Email design is complicated. With everything from imagery, layouts, typography, and more to consider, we wanted to give email geeks everywhere access to our very own email team to ask their burning questions.
Lily Worth (Email Design and Production Specialist), Jaina Mistry (Senior Email Marketing Manager), and Carin Slater (Email Marketing Specialist) from Litmus’ email team were on the line to answer your questions.
Check out the webinar recording below, and read on for some of the answers to your questions.
Here’s a recap of our answers to the most popular questions from the webinar. Got more questions on your email design mind? Head over to the Litmus Community.
Is it better to use one call-to-action (CTA) or many? What’s the verdict?
Jaina: It depends, like many things in email marketing. It’ll depend on the goal of your email campaign.
Single call-to-action emails are great when the goal is to drive your subscribers or customers to one very specific action, like registering for a webinar or downloading an ebook. It’s always going to be worth testing single CTA emails versus many CTA emails just to understand what would make the email work and help it hit its goals.
We’ve tested this out a few times on various emails, and we get lots of different, varying results from these tests. But for the most part, when we want to drive our subscribers or customers to one very specific action, we will lean on just that one, main CTA and drive folks to that specific landing page because that’s the one helping us hit our goals.
What are your dos and don’ts of designing for accessibility?
Lily: As I mentioned before, I think it’s important to design for everyone. And you can get into a really good spot by preparing yourself to work that way.
Once you’ve got things set up, it can be a lot more straightforward than it feels it’s going to be, because it does feel like a bit of a mountain when you’re getting things in process for accessibility purposes.
Keeping up with W3C standards is handy. I think things translate from web to email fairly well. Also, a good reason to get on board with accessibility is in case in the future, things change in terms of laws, or if you start marketing to another audience in another country and they’ve got different laws around accessibility. It just is going to save so much time and effort than having to kind of rework everything down the line.
The considerations I would recommend are to keep font sizes readable, and never go below 14 pixels. We tend to go for 18 pixels for body copy and will only stray below that for real, very tertiary content—and that’s quite rare. But we probably would only go down to 16 pixels there anyway.
Color contrasts too—that’s a big one. Thankfully, there are lots out there that you can leverage to test color contrast. You can choose AA or AAA standards. AA is the popular standard for businesses to meet, and you can do that with online tools like the WebAIM color contrast checker.
If you work in Figma, there’s a plugin you can use that shows color contrast and other accessibility checks, and that’s really helpful. It flags things when maybe you’re not designing to accessibility standards.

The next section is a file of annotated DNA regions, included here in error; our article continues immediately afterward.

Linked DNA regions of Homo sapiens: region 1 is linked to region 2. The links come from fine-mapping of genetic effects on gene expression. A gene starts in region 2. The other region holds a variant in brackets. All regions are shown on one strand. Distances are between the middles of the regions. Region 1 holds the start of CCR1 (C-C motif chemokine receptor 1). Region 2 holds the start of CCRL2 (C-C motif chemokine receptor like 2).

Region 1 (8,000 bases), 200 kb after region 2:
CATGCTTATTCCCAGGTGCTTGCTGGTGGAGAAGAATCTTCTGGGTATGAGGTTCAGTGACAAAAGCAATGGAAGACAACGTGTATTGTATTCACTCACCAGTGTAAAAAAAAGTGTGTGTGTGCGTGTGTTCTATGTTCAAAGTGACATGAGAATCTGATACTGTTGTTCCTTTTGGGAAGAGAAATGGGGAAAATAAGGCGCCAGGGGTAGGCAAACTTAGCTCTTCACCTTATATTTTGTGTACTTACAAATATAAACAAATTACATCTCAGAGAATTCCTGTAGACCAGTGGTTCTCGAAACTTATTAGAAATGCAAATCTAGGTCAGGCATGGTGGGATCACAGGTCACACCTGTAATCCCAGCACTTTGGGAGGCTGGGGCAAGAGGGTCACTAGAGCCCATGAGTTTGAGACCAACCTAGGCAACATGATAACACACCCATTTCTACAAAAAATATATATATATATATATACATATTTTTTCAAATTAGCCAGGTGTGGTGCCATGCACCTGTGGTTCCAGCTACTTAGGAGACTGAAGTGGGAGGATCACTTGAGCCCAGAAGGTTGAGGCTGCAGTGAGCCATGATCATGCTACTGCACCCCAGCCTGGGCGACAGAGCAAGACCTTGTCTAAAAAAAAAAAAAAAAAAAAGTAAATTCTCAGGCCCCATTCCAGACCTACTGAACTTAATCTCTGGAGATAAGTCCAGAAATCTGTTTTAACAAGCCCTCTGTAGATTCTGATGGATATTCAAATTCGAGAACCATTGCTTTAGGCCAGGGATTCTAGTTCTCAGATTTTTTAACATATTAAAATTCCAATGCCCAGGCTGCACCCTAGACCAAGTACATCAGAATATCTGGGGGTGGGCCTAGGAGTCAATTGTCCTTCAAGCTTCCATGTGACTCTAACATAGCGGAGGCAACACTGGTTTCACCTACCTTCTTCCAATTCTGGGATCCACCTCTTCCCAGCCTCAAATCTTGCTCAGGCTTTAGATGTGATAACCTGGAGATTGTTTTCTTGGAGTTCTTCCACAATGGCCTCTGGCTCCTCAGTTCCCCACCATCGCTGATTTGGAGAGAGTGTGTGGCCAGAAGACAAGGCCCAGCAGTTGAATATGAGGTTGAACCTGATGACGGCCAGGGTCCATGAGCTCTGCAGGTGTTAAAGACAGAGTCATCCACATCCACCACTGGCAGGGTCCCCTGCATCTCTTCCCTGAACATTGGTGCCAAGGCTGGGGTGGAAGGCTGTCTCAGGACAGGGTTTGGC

Also, remember that putting text into images can be problematic for a number of reasons. For example, if you have text on an image and it scales down to mobile, that text can get very small. It also can pixelate for any assistive technology that’s zooming into your email, and it could make it very hard to read (so use live text as much as possible).
The Ultimate Guide to Email Accessibility
This guide has the insights and step-by-step advice you need to write, design, and code emails that can be enjoyed by anyone—regardless of their ability.
What is the best approach for Dark Mode?
Carin: From a coding standpoint, don’t ignore it. I think the biggest thing is you’re trying to create a sense of trust with your subscribers. You’re trying to create a relationship with them. And if someone tells you “Hey, I want to see this in Dark Mode,” and you don’t give it to them in Dark Mode, you’re kind of eroding that and breaking that trust. So it’s really important that you give people the option.
The Ultimate Guide to Dark Mode for Email Marketers
Learn all about Dark Mode email: which email clients offer it, how it impacts your design, and how to improve the dark mode email subscriber experience.
What’s your advice on a good amount of white space? I use it to separate modules, but stakeholders always want less.
Lily: There’s a number of reasons why white space is important. Separating content is key. This is one of the big factors in making an email scannable.
A lot of people are getting a lot of emails, so they tend to scan for anchor points and things that are going to kind of pull them into the email and make them want to know more (and hopefully take action). White space helps make that possible, because you can separate between those important elements like the headlines, key messaging, and call-to-actions.
I don’t think there’s a magic amount of space so to speak, but I would suggest creating rules around space and applying those to all of your emails. That would help stakeholders become familiar with that spacing.
Where I consider my rules of spacing is that I give a little bit more to things like calls-to-action and the big message headlines, because I really want scanners to pick up on those. Also, by separating different messaging and modules, it helps people understand when they’re moving on to a different part of your email or a different message within your email.
Your guide to email design best practices
Master the basics of email design with the principles, techniques, and best practices you need—straight from our email team.
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